Author: Linda Bachrack
For Van Christo, president of the Frosina Foundation, an organization dedicated to the needs of Albanian-Americans, a casual comment led to extensive research of Albanian history. In 1975, Christo hosted a National Public Radio program titled “The Albanians.” A panelist on the show remarked that “Albania saved its Jews during World War II.”
“It was an astonishing statement,” says Christo, “but details were rather sketchy because of the uncommunicative posture of the Albanian communist government.”
Christo subsequently met American author and attorney Harvey Sarner, who had written a booklet titled The Jews of Albania. After finding out that Albanian Muslims and Christians risked their own lives to shelter Jews during Nazi German occupation of Albania, Sarner made it his life’s work to know more about their extraordinary humanitarian deeds.
With the advent of democracy in 1991, almost all of Albania’s Jews emigrated to Israel, and it was there that Sarner learned of their heroic rescue. In 1992 in Israel, Sarner arranged a reunion between the Albanian Jews and their rescuers (the Albanian Righteous). He also sponsored an Albanian-Muslim, Ledio Veseli, to attend a university in the United States.
But he didn’t stop there. Sarner was so impressed by the obvious warmth between seemingly disparate peoples that he was compelled to write a chronicle, Rescue in Albania (Brunswick Press, $15).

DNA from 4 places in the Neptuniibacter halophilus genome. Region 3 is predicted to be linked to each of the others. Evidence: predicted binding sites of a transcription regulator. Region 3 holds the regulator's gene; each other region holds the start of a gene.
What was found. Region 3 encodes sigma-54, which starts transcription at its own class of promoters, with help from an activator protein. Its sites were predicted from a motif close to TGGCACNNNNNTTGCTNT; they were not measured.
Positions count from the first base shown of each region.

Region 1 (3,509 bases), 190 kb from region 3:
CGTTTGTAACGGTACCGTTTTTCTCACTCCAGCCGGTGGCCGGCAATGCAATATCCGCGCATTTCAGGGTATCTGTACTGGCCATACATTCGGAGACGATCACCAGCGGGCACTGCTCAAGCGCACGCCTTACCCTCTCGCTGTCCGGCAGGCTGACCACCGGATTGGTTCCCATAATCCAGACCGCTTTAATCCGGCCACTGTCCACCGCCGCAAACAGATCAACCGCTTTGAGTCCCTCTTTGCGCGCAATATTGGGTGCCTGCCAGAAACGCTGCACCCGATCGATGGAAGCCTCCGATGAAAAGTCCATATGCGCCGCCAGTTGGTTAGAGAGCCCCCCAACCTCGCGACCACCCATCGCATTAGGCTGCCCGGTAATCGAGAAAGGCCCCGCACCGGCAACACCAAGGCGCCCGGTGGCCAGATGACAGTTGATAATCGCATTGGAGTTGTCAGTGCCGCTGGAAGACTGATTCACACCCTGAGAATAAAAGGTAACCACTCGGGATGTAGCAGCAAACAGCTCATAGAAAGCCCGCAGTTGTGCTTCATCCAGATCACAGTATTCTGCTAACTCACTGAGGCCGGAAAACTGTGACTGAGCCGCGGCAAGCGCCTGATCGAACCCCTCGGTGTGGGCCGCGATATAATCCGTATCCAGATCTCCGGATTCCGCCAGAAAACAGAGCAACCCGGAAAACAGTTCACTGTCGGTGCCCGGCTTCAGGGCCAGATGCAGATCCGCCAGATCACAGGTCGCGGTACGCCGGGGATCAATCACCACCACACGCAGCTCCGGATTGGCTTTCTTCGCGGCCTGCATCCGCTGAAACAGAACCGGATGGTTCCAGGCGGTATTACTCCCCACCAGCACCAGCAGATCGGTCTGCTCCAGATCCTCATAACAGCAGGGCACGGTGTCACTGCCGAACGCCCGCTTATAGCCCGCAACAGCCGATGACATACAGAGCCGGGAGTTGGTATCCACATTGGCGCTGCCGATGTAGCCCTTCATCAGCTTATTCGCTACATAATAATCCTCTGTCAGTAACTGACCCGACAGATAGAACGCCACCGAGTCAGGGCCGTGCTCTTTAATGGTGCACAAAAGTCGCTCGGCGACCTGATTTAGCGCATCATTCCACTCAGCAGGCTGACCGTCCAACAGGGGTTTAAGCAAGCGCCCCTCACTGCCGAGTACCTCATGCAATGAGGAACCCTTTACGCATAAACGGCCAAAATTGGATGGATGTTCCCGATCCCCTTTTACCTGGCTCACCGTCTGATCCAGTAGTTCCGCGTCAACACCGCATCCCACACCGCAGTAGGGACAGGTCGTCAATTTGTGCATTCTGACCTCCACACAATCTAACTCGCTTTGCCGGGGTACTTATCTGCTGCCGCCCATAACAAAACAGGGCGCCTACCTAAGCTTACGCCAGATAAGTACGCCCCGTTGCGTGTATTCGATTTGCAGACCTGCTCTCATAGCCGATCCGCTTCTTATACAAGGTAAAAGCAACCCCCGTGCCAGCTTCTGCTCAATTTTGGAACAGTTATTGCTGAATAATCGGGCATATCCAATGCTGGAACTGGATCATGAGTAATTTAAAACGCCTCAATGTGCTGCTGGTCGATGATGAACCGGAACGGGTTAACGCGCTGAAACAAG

During ceremonies unveiling the names of Albanian protectors on its “Rescuer’s Wall” at the U.S. Holocaust Museum in Washington, D.C., Museum Director Miles Lerman declared, “Albania was the only country in Europe which had a larger Jewish population at the end of the war than before it.”
Why did the Albanians risk their lives for the Jews? Sarner says, “It was their moral code, the Code of Leke Dukagjini, which is not based on religion. It’s based on the golden rule that you die first before you hand over a houseguest. All of the people knew that the Jews were being hidden, but not one told the Germans about them.
“For them, it was their duty,” he says. “In fact, after the war, the Albanians sought out the Jews to give them back their valuables and property.”
Sarner’s book is dedicated to the memory of Josef Jakoel, the head of the Jewish community in Albania whom he calls “a 20th-century Moses who took his people to the Promised Land.”